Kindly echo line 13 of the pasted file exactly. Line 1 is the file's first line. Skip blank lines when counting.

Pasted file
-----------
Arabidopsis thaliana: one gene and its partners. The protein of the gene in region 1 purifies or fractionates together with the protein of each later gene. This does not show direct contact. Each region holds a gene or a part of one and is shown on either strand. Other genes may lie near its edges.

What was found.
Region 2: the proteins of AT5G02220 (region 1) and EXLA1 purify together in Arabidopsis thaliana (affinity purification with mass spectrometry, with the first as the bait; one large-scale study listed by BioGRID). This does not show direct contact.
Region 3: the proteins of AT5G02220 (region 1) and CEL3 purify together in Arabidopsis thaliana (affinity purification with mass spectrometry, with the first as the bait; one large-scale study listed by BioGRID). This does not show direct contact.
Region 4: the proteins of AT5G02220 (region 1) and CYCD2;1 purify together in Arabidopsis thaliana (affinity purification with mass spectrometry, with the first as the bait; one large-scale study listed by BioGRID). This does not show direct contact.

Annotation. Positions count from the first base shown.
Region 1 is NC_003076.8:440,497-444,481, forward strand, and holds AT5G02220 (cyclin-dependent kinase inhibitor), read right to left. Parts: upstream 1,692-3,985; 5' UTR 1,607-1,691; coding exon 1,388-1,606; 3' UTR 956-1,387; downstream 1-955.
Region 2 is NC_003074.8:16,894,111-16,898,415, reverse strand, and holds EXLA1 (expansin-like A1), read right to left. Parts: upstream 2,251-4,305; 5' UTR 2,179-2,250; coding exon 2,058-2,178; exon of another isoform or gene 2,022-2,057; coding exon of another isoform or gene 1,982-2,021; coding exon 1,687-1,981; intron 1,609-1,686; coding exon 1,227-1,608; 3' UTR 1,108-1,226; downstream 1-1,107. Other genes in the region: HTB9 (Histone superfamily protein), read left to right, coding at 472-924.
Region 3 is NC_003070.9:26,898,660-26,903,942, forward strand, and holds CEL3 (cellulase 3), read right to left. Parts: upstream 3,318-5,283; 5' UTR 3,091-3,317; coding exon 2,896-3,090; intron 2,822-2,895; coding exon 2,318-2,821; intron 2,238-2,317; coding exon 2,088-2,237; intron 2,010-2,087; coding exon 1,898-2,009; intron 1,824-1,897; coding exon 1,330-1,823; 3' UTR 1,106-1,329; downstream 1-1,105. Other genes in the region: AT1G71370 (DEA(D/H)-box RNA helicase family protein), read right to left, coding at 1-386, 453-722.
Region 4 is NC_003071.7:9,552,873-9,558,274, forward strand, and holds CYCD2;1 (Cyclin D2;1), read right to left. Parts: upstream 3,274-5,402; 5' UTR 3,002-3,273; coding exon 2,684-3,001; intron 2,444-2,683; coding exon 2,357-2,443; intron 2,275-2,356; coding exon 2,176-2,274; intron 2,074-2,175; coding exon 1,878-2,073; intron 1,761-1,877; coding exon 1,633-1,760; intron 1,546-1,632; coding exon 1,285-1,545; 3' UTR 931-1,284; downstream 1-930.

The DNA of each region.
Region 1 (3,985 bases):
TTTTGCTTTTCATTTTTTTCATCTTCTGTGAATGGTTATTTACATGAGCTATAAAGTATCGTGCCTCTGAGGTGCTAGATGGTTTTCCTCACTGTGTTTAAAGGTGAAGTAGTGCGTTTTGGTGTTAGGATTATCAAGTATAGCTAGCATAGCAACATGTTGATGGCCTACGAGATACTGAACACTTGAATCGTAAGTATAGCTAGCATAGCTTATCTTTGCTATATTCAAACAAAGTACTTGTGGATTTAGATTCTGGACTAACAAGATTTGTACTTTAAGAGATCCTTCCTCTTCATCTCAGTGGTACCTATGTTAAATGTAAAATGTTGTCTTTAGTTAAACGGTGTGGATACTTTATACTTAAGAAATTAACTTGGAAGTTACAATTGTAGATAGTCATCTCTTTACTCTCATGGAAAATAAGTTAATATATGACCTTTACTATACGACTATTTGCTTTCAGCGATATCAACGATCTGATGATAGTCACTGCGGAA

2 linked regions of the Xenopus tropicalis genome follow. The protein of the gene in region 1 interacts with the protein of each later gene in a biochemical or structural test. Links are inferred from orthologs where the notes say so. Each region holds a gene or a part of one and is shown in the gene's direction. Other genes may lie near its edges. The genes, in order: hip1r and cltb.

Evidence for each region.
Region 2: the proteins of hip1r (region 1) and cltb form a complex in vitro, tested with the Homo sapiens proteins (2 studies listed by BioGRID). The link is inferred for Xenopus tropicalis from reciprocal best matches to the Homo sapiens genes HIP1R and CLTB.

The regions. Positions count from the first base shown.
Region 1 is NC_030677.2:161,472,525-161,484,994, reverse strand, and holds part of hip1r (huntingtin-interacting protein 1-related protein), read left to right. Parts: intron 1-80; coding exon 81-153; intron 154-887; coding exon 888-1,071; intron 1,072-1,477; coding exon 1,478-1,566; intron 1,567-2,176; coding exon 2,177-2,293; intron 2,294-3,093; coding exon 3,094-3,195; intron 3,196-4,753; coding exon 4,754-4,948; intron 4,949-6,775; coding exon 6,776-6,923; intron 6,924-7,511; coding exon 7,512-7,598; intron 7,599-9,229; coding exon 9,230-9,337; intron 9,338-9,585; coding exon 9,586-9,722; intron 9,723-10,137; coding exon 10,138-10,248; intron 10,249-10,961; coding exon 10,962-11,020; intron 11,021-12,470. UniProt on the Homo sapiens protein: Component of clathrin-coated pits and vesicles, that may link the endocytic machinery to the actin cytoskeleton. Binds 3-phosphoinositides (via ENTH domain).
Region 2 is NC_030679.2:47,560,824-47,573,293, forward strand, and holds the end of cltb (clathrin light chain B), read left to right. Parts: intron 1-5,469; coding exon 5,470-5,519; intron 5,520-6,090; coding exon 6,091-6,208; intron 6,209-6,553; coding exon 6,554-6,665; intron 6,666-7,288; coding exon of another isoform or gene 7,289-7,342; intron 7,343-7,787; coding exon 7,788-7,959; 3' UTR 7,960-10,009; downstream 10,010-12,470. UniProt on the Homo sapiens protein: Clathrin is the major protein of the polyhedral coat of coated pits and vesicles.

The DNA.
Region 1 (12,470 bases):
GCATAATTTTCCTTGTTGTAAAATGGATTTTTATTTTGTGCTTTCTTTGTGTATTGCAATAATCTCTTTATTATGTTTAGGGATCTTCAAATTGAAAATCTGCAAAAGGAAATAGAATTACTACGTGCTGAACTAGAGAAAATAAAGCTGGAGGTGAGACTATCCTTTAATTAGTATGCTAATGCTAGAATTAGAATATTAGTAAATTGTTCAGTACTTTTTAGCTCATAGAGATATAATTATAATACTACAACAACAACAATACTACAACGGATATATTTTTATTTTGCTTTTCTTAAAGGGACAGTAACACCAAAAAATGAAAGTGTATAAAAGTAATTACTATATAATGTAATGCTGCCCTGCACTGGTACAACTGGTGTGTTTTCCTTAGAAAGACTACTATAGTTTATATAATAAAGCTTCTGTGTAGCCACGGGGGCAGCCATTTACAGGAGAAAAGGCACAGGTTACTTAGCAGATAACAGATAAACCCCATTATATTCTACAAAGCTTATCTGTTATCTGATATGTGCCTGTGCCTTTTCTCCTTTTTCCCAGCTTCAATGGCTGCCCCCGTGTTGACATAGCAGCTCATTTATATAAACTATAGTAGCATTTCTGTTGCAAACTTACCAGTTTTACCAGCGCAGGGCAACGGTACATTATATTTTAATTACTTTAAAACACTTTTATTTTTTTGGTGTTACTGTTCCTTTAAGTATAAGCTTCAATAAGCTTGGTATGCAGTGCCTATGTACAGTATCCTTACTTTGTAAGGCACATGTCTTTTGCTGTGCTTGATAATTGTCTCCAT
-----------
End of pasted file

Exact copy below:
TTTTGCTTTTCATTTTTTTCATCTTCTGTGAATGGTTATTTACATGAGCTATAAAGTATCGTGCCTCTGAGGTGCTAGATGGTTTTCCTCACTGTGTTTAAAGGTGAAGTAGTGCGTTTTGGTGTTAGGATTATCAAGTATAGCTAGCATAGCAACATGTTGATGGCCTACGAGATACTGAACACTTGAATCGTAAGTATAGCTAGCATAGCTTATCTTTGCTATATTCAAACAAAGTACTTGTGGATTTAGATTCTGGACTAACAAGATTTGTACTTTAAGAGATCCTTCCTCTTCATCTCAGTGGTACCTATGTTAAATGTAAAATGTTGTCTTTAGTTAAACGGTGTGGATACTTTATACTTAAGAAATTAACTTGGAAGTTACAATTGTAGATAGTCATCTCTTTACTCTCATGGAAAATAAGTTAATATATGACCTTTACTATACGACTATTTGCTTTCAGCGATATCAACGATCTGATGATAGTCACTGCGGAA